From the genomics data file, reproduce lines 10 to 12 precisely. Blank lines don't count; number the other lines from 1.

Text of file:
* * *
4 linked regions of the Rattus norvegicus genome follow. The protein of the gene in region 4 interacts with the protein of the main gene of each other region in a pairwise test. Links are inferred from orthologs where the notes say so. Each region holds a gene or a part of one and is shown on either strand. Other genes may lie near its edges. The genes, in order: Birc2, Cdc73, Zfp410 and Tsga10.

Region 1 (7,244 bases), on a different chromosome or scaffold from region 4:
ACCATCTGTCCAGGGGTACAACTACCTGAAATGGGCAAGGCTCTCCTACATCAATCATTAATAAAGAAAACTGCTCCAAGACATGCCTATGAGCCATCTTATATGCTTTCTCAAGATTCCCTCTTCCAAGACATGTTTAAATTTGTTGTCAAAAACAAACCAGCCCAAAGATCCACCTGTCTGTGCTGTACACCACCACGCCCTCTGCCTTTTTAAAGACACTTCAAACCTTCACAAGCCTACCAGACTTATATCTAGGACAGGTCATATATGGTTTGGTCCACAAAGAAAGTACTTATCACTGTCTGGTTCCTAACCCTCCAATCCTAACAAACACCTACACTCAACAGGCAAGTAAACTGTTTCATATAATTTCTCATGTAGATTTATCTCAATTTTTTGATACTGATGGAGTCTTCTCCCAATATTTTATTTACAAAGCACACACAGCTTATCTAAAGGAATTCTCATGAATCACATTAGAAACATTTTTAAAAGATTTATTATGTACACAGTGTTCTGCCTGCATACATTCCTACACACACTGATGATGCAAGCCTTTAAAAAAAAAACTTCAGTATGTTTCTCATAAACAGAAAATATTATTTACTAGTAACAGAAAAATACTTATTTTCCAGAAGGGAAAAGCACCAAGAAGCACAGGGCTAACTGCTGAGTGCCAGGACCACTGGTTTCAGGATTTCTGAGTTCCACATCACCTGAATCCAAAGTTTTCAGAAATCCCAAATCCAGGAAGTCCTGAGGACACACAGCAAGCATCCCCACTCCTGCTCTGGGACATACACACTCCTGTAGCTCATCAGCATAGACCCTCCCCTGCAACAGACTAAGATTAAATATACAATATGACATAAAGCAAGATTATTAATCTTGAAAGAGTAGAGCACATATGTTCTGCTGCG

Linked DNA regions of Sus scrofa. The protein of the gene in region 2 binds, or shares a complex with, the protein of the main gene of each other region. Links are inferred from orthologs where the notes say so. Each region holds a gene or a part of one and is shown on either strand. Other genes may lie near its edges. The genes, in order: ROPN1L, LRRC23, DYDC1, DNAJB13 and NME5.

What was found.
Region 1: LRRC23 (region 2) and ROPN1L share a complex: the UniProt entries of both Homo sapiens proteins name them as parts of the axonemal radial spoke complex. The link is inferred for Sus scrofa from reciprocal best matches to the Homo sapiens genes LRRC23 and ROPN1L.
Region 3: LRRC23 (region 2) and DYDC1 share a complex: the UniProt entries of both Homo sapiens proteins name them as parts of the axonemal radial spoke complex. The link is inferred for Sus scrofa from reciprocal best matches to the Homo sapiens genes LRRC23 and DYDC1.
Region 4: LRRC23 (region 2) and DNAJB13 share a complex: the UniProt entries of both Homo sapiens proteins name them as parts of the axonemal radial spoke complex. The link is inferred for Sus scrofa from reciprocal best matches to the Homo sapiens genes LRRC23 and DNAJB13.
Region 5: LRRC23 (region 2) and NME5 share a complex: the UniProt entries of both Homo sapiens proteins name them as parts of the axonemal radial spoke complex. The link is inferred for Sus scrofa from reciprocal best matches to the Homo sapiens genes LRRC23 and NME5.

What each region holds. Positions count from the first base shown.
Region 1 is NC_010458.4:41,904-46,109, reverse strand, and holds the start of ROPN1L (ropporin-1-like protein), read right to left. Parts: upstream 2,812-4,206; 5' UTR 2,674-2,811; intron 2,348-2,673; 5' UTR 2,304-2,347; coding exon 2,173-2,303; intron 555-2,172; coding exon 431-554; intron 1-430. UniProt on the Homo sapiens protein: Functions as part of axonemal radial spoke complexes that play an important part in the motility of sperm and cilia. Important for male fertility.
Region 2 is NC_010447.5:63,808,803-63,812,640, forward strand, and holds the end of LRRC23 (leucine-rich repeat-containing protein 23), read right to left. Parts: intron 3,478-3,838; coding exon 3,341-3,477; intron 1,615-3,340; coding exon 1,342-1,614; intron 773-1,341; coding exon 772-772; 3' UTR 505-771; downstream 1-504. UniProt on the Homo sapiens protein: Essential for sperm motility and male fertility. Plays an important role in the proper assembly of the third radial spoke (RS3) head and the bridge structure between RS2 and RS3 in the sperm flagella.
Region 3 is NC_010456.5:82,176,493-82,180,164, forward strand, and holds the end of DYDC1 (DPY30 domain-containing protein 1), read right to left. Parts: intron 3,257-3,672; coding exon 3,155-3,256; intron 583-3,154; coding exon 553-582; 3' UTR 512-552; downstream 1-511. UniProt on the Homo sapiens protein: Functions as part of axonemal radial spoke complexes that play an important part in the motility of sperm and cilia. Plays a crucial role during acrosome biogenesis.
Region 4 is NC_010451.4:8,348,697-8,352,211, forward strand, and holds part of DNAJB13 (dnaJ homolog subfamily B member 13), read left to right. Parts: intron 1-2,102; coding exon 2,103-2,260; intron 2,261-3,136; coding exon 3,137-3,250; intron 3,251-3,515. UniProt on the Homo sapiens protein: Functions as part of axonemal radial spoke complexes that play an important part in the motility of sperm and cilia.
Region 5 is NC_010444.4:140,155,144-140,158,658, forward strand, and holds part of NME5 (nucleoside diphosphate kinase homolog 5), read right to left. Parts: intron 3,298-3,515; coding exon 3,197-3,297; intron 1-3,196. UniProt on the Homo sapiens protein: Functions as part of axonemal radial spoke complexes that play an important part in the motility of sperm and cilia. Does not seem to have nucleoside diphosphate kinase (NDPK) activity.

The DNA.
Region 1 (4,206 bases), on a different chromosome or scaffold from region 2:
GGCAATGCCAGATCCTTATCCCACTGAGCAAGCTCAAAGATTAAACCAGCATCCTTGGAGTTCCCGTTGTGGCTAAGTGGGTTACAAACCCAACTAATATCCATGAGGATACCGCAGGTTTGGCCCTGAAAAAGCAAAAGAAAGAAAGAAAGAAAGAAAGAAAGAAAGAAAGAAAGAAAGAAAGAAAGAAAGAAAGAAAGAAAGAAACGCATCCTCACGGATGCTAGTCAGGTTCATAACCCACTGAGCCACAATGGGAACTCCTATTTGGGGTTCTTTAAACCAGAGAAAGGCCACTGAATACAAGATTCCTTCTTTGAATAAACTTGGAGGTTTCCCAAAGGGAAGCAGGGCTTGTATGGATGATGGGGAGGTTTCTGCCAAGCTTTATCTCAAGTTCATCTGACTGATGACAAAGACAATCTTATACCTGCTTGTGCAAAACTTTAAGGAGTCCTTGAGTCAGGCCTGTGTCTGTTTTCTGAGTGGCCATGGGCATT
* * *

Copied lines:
What each region holds. Positions count from the first base shown.
Region 1 is NC_010458.4:41,904-46,109, reverse strand, and holds the start of ROPN1L (ropporin-1-like protein), read right to left. Parts: upstream 2,812-4,206; 5' UTR 2,674-2,811; intron 2,348-2,673; 5' UTR 2,304-2,347; coding exon 2,173-2,303; intron 555-2,172; coding exon 431-554; intron 1-430. UniProt on the Homo sapiens protein: Functions as part of axonemal radial spoke complexes that play an important part in the motility of sperm and cilia. Important for male fertility.
Region 2 is NC_010447.5:63,808,803-63,812,640, forward strand, and holds the end of LRRC23 (leucine-rich repeat-containing protein 23), read right to left. Parts: intron 3,478-3,838; coding exon 3,341-3,477; intron 1,615-3,340; coding exon 1,342-1,614; intron 773-1,341; coding exon 772-772; 3' UTR 505-771; downstream 1-504. UniProt on the Homo sapiens protein: Essential for sperm motility and male fertility. Plays an important role in the proper assembly of the third radial spoke (RS3) head and the bridge structure between RS2 and RS3 in the sperm flagella.